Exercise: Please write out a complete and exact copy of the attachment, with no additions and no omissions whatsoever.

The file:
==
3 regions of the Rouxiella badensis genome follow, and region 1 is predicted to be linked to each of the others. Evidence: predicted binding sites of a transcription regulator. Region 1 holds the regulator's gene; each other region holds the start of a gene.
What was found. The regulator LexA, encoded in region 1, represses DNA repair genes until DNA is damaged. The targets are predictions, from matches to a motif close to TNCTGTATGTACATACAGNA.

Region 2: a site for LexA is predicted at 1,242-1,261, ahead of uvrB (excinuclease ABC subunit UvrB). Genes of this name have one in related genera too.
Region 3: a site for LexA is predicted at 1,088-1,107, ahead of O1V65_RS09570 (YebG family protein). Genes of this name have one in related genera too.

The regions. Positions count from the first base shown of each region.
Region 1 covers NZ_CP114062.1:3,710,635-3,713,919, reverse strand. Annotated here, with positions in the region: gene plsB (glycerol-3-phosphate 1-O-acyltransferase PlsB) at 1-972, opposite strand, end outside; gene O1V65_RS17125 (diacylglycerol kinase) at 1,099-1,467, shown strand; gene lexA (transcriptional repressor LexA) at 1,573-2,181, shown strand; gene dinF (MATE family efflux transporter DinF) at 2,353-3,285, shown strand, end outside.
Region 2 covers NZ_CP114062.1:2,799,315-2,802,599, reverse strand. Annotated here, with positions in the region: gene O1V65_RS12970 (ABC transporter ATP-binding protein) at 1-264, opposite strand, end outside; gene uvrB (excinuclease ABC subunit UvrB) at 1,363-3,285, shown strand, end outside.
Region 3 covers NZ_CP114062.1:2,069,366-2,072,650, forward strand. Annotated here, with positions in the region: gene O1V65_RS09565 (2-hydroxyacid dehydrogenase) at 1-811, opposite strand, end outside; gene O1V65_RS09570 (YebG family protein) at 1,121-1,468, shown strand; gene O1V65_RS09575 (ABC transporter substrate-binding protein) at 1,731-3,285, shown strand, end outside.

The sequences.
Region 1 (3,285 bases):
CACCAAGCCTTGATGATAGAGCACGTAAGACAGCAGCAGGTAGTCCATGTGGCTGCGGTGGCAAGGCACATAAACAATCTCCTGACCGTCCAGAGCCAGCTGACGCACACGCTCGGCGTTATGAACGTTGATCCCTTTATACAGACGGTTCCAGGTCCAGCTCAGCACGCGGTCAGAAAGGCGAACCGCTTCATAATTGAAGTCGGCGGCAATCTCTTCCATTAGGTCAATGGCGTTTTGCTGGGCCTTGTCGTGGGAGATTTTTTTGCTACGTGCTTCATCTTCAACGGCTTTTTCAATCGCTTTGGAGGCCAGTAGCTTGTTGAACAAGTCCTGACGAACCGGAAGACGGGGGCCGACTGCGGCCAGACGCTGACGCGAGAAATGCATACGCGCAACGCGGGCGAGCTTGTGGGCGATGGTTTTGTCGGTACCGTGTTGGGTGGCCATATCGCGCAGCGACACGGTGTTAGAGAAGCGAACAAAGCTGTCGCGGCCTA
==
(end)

3 regions of the Rouxiella badensis genome follow, and region 1 is predicted to be linked to each of the others. Evidence: predicted binding sites of a transcription regulator. Region 1 holds the regulator's gene; each other region holds the start of a gene.
What was found. The regulator LexA, encoded in region 1, represses DNA repair genes until DNA is damaged. The targets are predictions, from matches to a motif close to TNCTGTATGTACATACAGNA.

Region 2: a site for LexA is predicted at 1,242-1,261, ahead of uvrB (excinuclease ABC subunit UvrB). Genes of this name have one in related genera too.
Region 3: a site for LexA is predicted at 1,088-1,107, ahead of O1V65_RS09570 (YebG family protein). Genes of this name have one in related genera too.

The regions. Positions count from the first base shown of each region.
Region 1 covers NZ_CP114062.1:3,710,635-3,713,919, reverse strand. Annotated here, with positions in the region: gene plsB (glycerol-3-phosphate 1-O-acyltransferase PlsB) at 1-972, opposite strand, end outside; gene O1V65_RS17125 (diacylglycerol kinase) at 1,099-1,467, shown strand; gene lexA (transcriptional repressor LexA) at 1,573-2,181, shown strand; gene dinF (MATE family efflux transporter DinF) at 2,353-3,285, shown strand, end outside.
Region 2 covers NZ_CP114062.1:2,799,315-2,802,599, reverse strand. Annotated here, with positions in the region: gene O1V65_RS12970 (ABC transporter ATP-binding protein) at 1-264, opposite strand, end outside; gene uvrB (excinuclease ABC subunit UvrB) at 1,363-3,285, shown strand, end outside.
Region 3 covers NZ_CP114062.1:2,069,366-2,072,650, forward strand. Annotated here, with positions in the region: gene O1V65_RS09565 (2-hydroxyacid dehydrogenase) at 1-811, opposite strand, end outside; gene O1V65_RS09570 (YebG family protein) at 1,121-1,468, shown strand; gene O1V65_RS09575 (ABC transporter substrate-binding protein) at 1,731-3,285, shown strand, end outside.

The sequences.
Region 1 (3,285 bases):
CACCAAGCCTTGATGATAGAGCACGTAAGACAGCAGCAGGTAGTCCATGTGGCTGCGGTGGCAAGGCACATAAACAATCTCCTGACCGTCCAGAGCCAGCTGACGCACACGCTCGGCGTTATGAACGTTGATCCCTTTATACAGACGGTTCCAGGTCCAGCTCAGCACGCGGTCAGAAAGGCGAACCGCTTCATAATTGAAGTCGGCGGCAATCTCTTCCATTAGGTCAATGGCGTTTTGCTGGGCCTTGTCGTGGGAGATTTTTTTGCTACGTGCTTCATCTTCAACGGCTTTTTCAATCGCTTTGGAGGCCAGTAGCTTGTTGAACAAGTCCTGACGAACCGGAAGACGGGGGCCGACTGCGGCCAGACGCTGACGCGAGAAATGCATACGCGCAACGCGGGCGAGCTTGTGGGCGATGGTTTTGTCGGTACCGTGTTGGGTGGCCATATCGCGCAGCGACACGGTGTTAGAGAAGCGAACAAAGCTGTCGCGGCCTA